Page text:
Flying directly from SciFoo in California to WCSJ2013 in Helsinki, Finland is a pretty long trip that requires a pretty big airplane. Those of you who know me well, know I am obsessed with airplanes, am an addict of FlightAlert, choose JetBlue on domestic flights in order to continuously monitor flight statistics, and my first requirement when someone else is booking my flights is "the biggest airplane you can get". So I was quite pleased to be riding on this big bird, the original Jumbo Jet:
What I really liked, though, was something that is apparently banned on US air carriers, but both of Finnair flights (to and from London to Helsinki) had - a cockpit cam! While the screen shows many more different flight stats than JetBlue does, and one can also watch the view from a camera facing straight down (which is really nice when approaching the Land of 1000 Lakes), during the last few minutes of flight, during landing, everyone's screen is automatically turned on to the cockpit cam. It feels like playing a video game, piloting the airplane down onto the runway!
Helsinki is gorgeous:
I checked in:
And picked up the Program:
First morning plenary, by Hans Rosling "A fact-based world view – people, money & energy"
The first morning plenary panel was What about ethics?
I went to many sessions, but did not take photos in each one. And those I took from the back row with my iPhone, as you can see, are not very clear, but OK....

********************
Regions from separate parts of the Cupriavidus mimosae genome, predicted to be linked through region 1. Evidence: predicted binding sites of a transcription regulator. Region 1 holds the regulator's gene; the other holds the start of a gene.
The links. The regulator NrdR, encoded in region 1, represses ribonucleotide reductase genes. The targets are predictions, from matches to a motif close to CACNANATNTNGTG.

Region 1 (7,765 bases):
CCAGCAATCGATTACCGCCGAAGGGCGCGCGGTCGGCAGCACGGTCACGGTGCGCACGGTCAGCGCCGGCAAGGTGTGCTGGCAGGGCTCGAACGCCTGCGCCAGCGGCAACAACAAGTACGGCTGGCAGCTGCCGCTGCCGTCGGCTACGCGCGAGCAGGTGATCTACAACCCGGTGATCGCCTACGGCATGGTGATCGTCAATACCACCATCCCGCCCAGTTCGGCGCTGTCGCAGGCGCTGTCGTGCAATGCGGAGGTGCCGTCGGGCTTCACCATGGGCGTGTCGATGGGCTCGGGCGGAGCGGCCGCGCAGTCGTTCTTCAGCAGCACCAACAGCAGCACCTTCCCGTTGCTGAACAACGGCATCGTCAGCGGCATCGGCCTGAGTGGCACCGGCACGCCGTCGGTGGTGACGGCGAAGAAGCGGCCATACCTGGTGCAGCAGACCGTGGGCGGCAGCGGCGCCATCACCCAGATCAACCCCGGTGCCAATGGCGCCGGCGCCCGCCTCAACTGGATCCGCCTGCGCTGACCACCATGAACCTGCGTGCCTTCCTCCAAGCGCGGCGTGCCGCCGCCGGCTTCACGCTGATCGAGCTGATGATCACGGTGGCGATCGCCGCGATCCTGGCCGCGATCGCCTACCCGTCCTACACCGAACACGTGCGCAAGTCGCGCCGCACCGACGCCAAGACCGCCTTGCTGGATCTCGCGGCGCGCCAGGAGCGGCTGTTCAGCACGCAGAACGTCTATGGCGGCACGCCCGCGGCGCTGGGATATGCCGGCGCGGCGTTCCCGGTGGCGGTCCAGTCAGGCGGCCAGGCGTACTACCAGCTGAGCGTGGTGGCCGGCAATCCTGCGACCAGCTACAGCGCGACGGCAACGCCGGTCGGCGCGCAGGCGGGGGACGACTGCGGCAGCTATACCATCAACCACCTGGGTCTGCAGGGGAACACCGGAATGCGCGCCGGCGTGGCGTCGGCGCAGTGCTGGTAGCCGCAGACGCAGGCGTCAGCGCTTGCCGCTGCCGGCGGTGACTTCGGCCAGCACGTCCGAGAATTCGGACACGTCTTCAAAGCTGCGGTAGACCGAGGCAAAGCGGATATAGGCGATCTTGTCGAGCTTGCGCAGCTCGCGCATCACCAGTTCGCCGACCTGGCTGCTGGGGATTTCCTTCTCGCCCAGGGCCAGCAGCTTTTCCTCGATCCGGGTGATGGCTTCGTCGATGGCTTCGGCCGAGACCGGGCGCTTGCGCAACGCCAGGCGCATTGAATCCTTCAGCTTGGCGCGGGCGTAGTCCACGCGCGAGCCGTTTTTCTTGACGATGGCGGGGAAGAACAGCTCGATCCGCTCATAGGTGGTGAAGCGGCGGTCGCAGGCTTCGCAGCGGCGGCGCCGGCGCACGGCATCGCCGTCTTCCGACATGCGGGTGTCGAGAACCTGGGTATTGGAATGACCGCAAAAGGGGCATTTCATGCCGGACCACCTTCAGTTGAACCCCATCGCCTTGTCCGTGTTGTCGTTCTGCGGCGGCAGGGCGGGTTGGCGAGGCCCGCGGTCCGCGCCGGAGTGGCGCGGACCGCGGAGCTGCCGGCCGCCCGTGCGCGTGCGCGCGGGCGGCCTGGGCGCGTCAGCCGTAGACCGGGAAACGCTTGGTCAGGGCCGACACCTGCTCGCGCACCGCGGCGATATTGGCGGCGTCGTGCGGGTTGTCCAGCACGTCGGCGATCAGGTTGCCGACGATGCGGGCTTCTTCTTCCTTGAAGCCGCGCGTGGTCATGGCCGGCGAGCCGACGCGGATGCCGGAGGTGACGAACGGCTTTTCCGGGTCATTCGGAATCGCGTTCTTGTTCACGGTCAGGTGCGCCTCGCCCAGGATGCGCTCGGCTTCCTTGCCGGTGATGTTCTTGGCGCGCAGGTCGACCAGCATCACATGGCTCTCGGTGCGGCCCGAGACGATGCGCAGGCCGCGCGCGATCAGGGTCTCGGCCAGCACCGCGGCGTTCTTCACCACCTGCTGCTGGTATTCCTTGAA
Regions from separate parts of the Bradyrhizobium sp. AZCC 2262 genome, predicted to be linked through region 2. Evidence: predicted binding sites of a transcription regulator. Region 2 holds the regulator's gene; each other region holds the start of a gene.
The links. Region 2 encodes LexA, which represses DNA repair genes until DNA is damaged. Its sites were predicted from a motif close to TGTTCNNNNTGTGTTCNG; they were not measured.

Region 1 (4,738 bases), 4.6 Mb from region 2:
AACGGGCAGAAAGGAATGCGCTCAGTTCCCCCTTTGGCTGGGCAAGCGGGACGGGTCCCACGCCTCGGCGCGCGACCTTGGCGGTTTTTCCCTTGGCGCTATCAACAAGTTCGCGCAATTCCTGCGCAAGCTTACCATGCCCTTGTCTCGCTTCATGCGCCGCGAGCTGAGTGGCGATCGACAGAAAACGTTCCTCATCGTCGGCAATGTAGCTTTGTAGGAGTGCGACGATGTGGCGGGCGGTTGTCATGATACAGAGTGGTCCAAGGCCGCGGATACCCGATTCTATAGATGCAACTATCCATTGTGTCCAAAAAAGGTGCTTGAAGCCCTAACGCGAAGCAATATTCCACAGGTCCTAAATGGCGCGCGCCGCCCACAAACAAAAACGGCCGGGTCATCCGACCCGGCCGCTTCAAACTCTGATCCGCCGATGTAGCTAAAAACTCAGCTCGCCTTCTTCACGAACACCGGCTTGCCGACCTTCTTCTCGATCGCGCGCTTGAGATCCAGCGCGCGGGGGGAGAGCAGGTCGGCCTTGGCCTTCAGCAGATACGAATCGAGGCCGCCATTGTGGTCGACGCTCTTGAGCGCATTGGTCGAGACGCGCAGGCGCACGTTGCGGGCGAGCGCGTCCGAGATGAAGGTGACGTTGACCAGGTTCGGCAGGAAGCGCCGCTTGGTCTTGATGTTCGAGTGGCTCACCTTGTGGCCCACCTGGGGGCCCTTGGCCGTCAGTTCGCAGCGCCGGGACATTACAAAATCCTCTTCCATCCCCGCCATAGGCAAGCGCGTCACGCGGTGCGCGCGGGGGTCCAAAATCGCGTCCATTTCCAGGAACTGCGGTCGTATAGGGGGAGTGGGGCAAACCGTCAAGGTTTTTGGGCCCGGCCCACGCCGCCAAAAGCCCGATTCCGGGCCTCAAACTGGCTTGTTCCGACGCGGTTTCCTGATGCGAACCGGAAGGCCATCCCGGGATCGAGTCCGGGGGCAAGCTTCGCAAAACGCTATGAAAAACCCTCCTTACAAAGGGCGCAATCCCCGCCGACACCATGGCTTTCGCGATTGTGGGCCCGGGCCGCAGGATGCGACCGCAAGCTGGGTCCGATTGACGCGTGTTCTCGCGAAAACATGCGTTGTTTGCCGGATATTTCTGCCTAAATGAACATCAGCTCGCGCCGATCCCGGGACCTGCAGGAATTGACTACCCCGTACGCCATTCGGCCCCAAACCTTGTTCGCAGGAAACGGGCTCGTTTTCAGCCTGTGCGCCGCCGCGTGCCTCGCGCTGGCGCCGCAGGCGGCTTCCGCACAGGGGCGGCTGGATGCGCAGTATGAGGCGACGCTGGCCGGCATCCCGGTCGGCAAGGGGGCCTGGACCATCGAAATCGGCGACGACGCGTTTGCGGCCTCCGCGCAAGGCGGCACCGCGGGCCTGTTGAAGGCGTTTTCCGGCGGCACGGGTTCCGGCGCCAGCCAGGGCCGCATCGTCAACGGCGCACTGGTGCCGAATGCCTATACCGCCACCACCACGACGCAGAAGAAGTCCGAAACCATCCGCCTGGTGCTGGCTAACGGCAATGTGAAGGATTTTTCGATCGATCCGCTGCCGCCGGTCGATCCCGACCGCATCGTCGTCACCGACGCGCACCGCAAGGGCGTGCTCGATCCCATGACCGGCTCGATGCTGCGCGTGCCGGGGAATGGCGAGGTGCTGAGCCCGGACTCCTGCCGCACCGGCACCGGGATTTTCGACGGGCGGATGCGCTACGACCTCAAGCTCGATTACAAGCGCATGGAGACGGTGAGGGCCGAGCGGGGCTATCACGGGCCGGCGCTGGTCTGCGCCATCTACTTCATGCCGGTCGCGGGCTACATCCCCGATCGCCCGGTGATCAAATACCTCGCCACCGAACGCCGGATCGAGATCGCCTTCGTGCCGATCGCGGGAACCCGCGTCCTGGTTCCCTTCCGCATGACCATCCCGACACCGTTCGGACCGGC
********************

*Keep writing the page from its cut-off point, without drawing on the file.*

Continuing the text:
The day ended with an evening at the National Archives of Finland:
Second day's morning plenary - Deborah Blum: "The Poisoner’s Guide to Life (And Communicating Chemistry)."
Then, there was a plenary panel, The Rise of the Science Blog Network: Lessons from All Corners of the World, organized by Deborah Blum, moderated by Lynne Smit, with panelists Betsy Mason, Alok Jha, Ed Yong and yours truly:
Next panel was "The ‘killer’ science journalists of the future." But if you've ever been to my blog, you know I wrote a lot about it already, see: #sci4hels – ‘Killer’ science journalists of the future ready to take over the world!, and #sci4hels – the ‘killer’ science journalists of the future want your feedback, and #sci4hels – What makes one a “killer” (science) journalist of the future?. Of course, preparing for this for almost a year, they did an amazing job and were rightfully stars of the event (but also see this and this).
A deserved outing:
The third day started with the plenary talk "Mental preparation for a vulnerable world":
Barbecue dinner at Heureka, the Finnish Science Centre, was the last event: